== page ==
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Bijoy Xavier

Doubt related my current work

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I'm currently working as a maintenence engineer in a multi national company, which is now the largest spice exporter in India. 

Even though the working atmosphere is quite good, the maintenance workers comes under me are not much dedicated. only a few are passionate on this work. Rest of them are only works for money. In actual I'm really suffered to give the proper output. Many breakdowns were occur inside the plant in last month. What should I change in order to get a satisfactory output?

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@Bijoy Xavier I would simply ask them

Most people come to work to earn a living and provide for their families. And that's perfectly fine in my mind. I also believe that most people come to work wanting to do a good job, but very often organisations can make it hard for people to do the right thing. Often organisations hire people for a job but don't really coach or train them. Many people don't see how they fit in / contribute to the big picture. Many people don't feel valued at work. There can be many issues.

As a line manager you can make a difference (even if your company policies don't give you much room): talk to your team, ask them questions, spend time with them to coach them, help them and help remove blockers that stop your team from doing a good job.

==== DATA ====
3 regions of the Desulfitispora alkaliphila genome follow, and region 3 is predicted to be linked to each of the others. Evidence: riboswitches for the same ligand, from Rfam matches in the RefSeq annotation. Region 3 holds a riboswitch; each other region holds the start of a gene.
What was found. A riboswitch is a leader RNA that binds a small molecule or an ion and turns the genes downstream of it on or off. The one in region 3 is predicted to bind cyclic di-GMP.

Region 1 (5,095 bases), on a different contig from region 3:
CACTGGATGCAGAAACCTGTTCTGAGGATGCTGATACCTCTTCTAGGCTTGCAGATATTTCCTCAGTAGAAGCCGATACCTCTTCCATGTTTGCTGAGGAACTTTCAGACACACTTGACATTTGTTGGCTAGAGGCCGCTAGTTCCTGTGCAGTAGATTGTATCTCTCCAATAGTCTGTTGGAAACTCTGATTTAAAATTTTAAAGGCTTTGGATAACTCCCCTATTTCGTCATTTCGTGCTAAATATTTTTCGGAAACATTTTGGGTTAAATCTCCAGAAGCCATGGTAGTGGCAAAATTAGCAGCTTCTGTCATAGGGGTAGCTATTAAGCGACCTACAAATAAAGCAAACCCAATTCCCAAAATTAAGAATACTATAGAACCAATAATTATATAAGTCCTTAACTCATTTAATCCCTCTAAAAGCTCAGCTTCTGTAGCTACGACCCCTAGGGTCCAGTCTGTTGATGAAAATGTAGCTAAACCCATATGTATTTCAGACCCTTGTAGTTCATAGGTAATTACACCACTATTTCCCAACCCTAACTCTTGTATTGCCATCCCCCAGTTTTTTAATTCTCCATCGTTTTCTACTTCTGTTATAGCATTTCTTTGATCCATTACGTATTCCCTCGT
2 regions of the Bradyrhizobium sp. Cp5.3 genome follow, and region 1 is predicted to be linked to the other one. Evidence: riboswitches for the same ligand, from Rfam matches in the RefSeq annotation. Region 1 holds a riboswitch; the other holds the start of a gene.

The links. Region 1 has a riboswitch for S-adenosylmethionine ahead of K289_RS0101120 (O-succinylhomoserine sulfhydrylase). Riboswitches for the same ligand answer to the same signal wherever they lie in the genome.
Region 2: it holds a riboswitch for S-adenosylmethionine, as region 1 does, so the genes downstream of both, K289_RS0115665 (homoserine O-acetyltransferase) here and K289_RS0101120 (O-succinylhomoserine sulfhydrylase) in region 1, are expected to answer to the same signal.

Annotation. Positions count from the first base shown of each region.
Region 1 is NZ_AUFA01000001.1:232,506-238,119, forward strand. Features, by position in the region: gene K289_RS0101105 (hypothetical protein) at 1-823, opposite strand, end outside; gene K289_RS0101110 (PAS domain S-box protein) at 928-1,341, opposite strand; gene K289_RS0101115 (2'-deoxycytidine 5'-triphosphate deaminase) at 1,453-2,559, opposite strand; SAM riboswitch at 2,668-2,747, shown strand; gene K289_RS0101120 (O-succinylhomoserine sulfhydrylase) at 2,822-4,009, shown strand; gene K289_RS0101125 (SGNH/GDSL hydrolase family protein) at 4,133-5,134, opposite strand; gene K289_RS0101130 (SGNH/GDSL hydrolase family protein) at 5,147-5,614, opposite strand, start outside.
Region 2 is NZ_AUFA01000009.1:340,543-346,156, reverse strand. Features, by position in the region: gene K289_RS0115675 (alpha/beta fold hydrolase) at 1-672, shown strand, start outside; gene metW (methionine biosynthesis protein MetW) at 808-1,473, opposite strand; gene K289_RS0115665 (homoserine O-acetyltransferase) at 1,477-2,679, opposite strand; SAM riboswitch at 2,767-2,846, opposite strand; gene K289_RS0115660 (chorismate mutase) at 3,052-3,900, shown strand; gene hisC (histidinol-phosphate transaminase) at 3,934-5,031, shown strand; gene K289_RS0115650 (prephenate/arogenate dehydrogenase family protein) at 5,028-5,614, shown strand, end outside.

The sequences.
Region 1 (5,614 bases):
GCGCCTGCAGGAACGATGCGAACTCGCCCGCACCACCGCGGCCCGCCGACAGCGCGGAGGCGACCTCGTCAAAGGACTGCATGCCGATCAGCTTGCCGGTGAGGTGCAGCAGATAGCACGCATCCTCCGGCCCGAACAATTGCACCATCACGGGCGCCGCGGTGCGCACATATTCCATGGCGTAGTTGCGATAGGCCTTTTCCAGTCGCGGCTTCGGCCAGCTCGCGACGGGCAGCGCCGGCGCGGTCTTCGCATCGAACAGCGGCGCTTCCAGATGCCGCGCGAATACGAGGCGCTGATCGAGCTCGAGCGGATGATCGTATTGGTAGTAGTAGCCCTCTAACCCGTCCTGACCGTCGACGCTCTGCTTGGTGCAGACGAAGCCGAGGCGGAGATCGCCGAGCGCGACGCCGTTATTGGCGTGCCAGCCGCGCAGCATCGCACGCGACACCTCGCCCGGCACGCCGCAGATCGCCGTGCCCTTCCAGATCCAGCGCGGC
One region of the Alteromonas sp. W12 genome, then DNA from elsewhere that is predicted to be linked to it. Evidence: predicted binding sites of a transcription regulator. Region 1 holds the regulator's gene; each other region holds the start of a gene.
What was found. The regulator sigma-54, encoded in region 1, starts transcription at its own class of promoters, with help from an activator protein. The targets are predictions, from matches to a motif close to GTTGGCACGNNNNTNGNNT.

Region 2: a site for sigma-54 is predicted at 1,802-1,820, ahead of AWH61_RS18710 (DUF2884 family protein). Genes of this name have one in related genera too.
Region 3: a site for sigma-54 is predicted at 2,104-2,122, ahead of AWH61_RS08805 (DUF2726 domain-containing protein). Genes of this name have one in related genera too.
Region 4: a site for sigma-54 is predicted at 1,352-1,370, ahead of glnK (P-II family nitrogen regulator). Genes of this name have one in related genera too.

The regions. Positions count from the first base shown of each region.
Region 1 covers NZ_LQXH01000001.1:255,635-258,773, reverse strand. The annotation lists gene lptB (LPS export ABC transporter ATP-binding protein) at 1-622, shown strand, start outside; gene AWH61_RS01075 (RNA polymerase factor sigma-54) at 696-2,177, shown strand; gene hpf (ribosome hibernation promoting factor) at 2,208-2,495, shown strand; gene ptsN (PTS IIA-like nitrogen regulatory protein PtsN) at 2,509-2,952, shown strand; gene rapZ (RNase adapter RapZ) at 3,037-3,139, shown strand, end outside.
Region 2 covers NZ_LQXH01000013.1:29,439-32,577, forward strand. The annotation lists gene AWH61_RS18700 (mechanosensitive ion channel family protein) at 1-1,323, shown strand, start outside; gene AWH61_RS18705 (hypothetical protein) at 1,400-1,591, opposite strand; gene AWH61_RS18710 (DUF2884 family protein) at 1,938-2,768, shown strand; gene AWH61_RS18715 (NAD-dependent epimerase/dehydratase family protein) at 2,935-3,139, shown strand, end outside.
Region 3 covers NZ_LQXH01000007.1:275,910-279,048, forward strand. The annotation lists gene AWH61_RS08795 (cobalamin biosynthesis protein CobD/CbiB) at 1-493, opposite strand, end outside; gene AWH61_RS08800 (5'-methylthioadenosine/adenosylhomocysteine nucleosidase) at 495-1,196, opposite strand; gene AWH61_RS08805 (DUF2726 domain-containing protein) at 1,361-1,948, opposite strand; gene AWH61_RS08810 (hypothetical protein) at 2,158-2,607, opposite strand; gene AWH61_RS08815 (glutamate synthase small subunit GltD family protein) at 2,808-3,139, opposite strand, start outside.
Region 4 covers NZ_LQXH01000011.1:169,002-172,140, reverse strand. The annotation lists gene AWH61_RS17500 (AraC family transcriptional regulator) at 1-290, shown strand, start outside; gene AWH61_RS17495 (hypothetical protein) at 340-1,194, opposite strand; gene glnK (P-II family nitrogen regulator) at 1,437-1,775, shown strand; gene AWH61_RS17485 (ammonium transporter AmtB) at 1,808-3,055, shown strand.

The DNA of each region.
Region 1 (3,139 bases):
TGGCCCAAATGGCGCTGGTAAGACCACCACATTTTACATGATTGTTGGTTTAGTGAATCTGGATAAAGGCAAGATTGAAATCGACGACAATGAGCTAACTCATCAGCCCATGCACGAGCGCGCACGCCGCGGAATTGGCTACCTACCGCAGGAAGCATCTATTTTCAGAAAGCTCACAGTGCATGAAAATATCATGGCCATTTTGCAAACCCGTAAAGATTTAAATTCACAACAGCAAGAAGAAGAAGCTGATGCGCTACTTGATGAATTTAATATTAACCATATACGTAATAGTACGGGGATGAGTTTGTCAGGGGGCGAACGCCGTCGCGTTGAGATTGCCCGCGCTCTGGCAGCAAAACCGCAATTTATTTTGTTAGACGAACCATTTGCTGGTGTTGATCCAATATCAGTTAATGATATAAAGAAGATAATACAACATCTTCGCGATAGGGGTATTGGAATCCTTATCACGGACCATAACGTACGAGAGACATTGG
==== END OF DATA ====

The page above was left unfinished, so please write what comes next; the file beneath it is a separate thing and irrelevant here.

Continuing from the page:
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2 hours ago, Erik Hupje said:

@Bijoy Xavier I would simply ask them

Most people come to work to earn a living and provide for their families. And that's perfectly fine in my mind. I also believe that most people come to work wanting to do a good job, but very often organisations can make it hard for people to do the right thing. Often organisations hire people for a job but don't really coach or train them. Many people don't see how they fit in / contribute to the big picture. Many people don't feel valued at work. There can be many issues.

As a line manager you can make a difference (even if your company policies don't give you much room): talk to your team, ask them questions, spend time with them to coach them, help them and help remove blockers that stop your team from doing a good job.  

Okay accepted, let me try on that way mr.erik

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@Bijoy Xavierlet us know how it goes and please feel free to drop me an email with any questions if you feel you need more help or support. My email is erik@r2reliability.com

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Bijoy,

Good evening! Erik's response provides very good points. To add to this, here are a few experience I would to add.

1. Building Rapport:  People naturally respond positively with others who are share the same feelings, ideas, experiences etc. Do you have experiences, concerns, goals etc that you and the people that work for you have in common. 

Examples: Here are some things maintenance people do not like. Can you identify with any of these points below? As I am sure you will, you just may have some common things to share with your people. Again, if you have rapport with your people by identifying common issues and/or needs you will start to create a bond with them.